Answer - The RATCO frame is built to be a direct replacement for the stock factory frame. All the points in space that mate to the body and suspension mounts are in their correct place. Having said that, I don’t have to tell you that the body you are going to place on it is not true. You should have no trouble with the fit but the body might have to be persuaded in places to lineup. A push or shove is all that is usually necessary. As for the mechanicals, there are no issues to report and it should be an easy fitment.

I would appreciate your comments after you finish the assembly. As a professional in the field we both would appreciate your input to improve the product we build. Good luck and thank you in advance.

Question - I see on your website that you sell new, modified TR6 frames to accept a Ford 302. Do you do the same for a small-block Chevy (LS3) and tranny?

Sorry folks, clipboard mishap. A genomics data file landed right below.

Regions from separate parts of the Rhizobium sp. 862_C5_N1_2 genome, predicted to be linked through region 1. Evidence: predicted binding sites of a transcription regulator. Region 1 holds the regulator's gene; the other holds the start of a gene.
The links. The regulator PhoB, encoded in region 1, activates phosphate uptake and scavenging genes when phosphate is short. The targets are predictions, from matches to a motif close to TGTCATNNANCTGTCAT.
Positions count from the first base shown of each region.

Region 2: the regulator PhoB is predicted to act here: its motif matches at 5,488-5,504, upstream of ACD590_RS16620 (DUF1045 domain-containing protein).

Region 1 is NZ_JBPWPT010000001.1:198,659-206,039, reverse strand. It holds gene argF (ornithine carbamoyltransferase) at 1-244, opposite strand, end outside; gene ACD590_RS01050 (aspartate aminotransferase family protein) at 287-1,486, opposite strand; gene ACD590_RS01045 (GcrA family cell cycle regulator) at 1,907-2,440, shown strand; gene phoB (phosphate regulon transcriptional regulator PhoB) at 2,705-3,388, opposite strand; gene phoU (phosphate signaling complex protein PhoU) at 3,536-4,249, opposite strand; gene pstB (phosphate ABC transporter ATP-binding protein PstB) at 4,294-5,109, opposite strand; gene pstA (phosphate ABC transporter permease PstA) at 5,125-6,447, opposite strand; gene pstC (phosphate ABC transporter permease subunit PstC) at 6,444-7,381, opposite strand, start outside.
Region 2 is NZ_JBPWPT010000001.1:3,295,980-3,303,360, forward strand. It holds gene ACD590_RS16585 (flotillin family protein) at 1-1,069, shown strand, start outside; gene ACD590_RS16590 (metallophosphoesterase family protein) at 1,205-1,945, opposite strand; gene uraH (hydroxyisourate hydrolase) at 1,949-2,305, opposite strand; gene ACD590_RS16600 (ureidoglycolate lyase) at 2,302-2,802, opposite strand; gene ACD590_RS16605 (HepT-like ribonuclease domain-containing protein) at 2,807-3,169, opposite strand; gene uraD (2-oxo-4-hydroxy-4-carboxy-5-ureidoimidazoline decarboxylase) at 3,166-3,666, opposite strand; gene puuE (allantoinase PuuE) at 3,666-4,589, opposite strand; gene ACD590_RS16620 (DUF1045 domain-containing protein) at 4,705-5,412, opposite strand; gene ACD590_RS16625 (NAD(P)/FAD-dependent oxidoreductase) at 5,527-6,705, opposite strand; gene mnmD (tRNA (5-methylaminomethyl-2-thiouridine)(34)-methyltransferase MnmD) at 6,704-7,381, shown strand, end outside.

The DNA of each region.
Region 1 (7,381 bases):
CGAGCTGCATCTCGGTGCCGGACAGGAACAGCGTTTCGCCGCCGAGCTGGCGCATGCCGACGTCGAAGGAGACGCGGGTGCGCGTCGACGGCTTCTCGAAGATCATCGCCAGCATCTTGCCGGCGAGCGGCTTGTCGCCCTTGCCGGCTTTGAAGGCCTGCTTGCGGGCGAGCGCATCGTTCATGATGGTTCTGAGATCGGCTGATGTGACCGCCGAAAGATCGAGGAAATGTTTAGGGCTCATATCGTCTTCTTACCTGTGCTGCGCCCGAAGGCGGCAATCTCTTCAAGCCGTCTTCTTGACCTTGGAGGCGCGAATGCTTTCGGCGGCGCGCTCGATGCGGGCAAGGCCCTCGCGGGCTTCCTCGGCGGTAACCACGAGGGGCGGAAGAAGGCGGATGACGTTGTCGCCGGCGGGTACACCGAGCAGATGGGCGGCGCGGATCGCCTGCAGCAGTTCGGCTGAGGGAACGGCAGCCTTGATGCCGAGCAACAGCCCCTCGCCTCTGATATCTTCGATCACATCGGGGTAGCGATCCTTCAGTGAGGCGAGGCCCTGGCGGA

Answer - I spoke with Tony and we have not done this combination before. However, we are always interested in new projects. In order to build a frame for this, we would need the drivetrain here at the shop. Then we can engineer new motor mount brackets and transmission brackets. We typically charge for our engineering efforts, but that only involves developing the approach, building the brackets is part of the frame cost. In some cases if we believe there is a potential market for the new product we are creating, we will share in the engineering cost. It will be impossible to know beforehand if Sheetmetal mods will be required or not, but we would make every attempt to place the drivetrain such that the mods would be minimal or none.